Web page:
He looks a bit like Mystic, Issie thought to herself, The music changed now from the brisk clacking of Spanish castanets to the dramatic strains of a classical orchestra. The horses on either side of the arena who had been standing perfectly still all this time suddenly wheeled on their hindquarters and cantered out of the arena leaving just the grey stallion and his handler standing there alone.

“This stallion you see before you is the purebred Lipizzaner Marius, with his trainer Wolfgang Herzog,” the announcer’s voice boomed over the loudspeaker. Wolfgang bowed low to the audience, and Marius let out a long, low snort as if he knew the announcer was talking about him.

“Marius and Wolfgang will now attempt the Courbette, the most difficult of all the High School Airs above Ground,” the announcer continued. “The Courbette was used in warfare to protect the rider as the horse moved through enemy infantry. The horse must stand up and hop on his hind legs to protect his rider.”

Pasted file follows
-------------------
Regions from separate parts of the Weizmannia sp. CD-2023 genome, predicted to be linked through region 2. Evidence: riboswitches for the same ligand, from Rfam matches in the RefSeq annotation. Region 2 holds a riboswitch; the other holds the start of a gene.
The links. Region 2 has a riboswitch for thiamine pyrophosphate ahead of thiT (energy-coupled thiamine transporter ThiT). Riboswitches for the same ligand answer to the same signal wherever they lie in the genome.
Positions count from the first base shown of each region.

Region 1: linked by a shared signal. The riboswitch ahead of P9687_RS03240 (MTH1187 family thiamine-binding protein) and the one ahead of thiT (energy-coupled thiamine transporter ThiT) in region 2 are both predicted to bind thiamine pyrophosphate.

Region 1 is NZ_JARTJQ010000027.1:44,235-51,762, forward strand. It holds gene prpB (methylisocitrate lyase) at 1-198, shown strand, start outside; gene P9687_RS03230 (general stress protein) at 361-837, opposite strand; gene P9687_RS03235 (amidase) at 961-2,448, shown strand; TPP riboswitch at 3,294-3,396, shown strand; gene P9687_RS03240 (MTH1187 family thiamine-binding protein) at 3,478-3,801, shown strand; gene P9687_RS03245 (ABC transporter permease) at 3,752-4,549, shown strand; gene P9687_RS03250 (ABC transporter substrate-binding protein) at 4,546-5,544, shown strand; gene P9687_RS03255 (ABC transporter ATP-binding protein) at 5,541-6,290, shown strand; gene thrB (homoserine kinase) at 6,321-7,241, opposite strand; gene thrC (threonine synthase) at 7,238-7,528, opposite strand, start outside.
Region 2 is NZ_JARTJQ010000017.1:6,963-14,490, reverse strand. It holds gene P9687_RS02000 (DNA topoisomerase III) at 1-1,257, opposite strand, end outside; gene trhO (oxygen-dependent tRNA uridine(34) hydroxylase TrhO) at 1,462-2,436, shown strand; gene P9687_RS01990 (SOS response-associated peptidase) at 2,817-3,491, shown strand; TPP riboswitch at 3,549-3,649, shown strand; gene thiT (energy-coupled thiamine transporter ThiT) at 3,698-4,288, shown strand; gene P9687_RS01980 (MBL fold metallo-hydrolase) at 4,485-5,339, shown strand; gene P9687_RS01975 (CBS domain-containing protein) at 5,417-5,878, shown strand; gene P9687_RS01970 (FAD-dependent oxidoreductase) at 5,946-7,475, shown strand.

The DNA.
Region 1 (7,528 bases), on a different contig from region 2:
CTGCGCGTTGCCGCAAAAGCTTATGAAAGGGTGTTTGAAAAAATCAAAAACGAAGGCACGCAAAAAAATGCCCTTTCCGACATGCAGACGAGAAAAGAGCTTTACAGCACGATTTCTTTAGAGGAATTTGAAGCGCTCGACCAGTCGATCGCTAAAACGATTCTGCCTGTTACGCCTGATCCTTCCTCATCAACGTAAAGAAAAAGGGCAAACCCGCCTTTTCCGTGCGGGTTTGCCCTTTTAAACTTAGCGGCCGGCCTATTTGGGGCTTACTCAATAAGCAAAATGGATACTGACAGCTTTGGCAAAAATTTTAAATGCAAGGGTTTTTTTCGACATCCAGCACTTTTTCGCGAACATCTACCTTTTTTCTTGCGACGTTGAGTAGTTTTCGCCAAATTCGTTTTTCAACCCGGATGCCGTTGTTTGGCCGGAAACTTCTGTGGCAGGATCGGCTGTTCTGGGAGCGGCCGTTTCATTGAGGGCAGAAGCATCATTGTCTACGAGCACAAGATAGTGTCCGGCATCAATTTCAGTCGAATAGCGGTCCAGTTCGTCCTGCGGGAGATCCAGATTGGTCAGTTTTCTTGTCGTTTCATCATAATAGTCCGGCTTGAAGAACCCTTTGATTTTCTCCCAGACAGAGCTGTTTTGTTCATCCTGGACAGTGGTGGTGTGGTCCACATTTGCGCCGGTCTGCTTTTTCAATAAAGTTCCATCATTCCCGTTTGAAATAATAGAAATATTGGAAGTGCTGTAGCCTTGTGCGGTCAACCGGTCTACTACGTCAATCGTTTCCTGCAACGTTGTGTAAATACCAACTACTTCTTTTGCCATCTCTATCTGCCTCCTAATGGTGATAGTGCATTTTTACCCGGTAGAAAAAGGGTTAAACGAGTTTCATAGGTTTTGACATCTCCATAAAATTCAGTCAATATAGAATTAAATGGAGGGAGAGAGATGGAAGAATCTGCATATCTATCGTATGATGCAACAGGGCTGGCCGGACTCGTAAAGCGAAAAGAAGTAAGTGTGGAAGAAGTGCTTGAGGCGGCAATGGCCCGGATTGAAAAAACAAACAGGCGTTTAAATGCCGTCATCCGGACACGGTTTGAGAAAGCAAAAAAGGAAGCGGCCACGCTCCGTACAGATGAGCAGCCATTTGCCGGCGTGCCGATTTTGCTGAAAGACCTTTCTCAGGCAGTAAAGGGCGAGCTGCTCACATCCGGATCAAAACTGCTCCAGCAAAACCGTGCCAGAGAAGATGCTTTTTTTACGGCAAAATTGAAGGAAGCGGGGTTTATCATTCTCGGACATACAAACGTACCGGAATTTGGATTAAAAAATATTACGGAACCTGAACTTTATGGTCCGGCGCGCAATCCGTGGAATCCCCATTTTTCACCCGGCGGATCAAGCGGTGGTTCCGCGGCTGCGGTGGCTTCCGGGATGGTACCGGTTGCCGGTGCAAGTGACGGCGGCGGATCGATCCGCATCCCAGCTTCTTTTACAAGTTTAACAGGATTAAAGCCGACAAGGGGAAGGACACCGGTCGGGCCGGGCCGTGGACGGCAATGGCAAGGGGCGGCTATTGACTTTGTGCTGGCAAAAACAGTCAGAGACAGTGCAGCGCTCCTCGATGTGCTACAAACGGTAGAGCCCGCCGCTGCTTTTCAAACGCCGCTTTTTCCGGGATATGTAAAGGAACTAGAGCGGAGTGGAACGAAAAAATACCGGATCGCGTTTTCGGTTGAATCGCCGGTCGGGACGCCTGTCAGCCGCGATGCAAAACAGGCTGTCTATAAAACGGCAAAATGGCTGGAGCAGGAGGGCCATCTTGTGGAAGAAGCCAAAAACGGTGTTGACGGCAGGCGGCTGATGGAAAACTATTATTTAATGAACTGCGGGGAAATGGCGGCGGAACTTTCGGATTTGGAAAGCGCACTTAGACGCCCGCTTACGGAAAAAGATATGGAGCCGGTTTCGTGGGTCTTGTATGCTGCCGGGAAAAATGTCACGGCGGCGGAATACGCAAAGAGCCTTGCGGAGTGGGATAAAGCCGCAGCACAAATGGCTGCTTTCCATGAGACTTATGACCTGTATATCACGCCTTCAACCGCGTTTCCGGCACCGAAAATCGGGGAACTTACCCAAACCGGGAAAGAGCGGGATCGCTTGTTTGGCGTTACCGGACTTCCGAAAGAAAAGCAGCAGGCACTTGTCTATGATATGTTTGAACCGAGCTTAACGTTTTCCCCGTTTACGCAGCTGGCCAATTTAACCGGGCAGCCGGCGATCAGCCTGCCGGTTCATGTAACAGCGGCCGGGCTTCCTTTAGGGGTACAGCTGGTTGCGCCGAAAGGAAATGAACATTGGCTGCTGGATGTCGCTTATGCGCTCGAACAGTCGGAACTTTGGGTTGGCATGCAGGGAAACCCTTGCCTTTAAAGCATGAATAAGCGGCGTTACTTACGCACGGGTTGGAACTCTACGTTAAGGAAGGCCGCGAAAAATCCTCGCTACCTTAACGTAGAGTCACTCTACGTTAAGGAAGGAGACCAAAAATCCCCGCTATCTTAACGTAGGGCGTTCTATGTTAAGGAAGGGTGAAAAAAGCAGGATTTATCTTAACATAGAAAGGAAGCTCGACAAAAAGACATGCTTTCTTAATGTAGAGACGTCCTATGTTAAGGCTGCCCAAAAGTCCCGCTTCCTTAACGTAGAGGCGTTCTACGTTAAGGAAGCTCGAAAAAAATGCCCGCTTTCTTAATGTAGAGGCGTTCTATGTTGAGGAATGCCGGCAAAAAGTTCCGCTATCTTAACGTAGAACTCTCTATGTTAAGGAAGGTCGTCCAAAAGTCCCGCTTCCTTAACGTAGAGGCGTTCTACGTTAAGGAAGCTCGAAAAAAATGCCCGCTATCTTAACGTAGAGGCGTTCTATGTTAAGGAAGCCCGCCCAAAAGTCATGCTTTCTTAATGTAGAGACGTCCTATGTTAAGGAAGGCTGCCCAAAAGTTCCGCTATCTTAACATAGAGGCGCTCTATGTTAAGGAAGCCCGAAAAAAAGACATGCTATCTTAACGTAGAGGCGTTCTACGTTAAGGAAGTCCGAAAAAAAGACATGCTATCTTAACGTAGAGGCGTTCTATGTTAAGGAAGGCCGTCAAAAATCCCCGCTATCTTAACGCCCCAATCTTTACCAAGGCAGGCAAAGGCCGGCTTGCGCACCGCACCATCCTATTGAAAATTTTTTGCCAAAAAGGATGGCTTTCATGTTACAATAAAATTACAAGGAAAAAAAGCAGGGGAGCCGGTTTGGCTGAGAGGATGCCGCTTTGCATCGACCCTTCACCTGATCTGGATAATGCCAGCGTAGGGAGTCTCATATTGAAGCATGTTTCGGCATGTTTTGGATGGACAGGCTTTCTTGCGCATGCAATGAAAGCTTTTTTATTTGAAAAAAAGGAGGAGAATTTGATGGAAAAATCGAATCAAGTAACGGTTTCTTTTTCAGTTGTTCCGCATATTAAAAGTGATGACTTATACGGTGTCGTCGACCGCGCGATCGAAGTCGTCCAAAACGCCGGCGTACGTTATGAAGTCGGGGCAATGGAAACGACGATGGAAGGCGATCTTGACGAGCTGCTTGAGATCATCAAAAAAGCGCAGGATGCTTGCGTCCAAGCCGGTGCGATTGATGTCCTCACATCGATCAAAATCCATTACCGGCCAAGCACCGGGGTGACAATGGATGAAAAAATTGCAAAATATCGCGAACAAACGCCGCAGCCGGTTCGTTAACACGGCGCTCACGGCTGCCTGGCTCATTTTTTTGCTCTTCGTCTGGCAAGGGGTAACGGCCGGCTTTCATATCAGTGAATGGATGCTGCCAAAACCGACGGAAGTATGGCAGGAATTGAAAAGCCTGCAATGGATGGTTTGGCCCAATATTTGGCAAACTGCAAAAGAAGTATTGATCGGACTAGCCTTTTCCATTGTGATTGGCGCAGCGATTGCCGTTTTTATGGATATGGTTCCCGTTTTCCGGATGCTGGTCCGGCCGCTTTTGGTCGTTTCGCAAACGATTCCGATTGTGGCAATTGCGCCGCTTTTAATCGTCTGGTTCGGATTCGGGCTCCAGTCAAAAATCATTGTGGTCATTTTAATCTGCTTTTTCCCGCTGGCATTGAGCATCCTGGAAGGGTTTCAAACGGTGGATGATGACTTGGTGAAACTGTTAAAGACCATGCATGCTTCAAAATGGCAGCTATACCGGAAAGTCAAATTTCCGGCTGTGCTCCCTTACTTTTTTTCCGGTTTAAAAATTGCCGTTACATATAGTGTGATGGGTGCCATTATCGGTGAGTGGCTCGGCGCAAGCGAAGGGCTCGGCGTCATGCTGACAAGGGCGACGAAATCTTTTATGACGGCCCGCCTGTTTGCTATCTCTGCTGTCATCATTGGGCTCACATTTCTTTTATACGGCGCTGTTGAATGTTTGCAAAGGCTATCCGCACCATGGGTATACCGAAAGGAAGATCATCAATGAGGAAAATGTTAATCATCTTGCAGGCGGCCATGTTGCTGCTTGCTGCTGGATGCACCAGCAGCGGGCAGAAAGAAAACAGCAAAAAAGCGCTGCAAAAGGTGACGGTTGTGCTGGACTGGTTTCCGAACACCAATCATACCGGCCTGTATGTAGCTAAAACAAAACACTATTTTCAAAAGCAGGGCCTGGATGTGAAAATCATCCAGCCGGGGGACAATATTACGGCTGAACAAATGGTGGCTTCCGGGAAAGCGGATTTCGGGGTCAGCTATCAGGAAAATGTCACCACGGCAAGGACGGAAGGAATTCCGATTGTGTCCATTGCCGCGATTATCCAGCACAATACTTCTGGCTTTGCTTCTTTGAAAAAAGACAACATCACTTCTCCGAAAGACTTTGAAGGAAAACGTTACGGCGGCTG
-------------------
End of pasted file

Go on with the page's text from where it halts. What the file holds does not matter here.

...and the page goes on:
With that, Wolfgang spoke a single word to his horse and gripped the reins f irmly as the stallion began to trot on the spot. The trainer spoke again now: short, sharp words in a foreign language that Issie didn’t understand. But his horse clearly understood him. He snorted and gathered himself, moving forward across the ring in a series of elegant bunny hops, before rising up on his hind legs. Still rearing, he leapt forward now on his hind legs, springing across the arena like a bunny rabbit, his long grey tail thrashing the ground behind him as he leapt.

Issie, Stella and Kate clapped and cheered. The trainer took a low bow and then turned his horse once more to face the crowd. “And now – the Capriole!” the announcer’s voice had a dramatic boom. “This movement takes many years to perfect. Once again it was used in battle. The horse must leap in the air and kick out its hind legs to attack any enemies who might be approaching from behind.”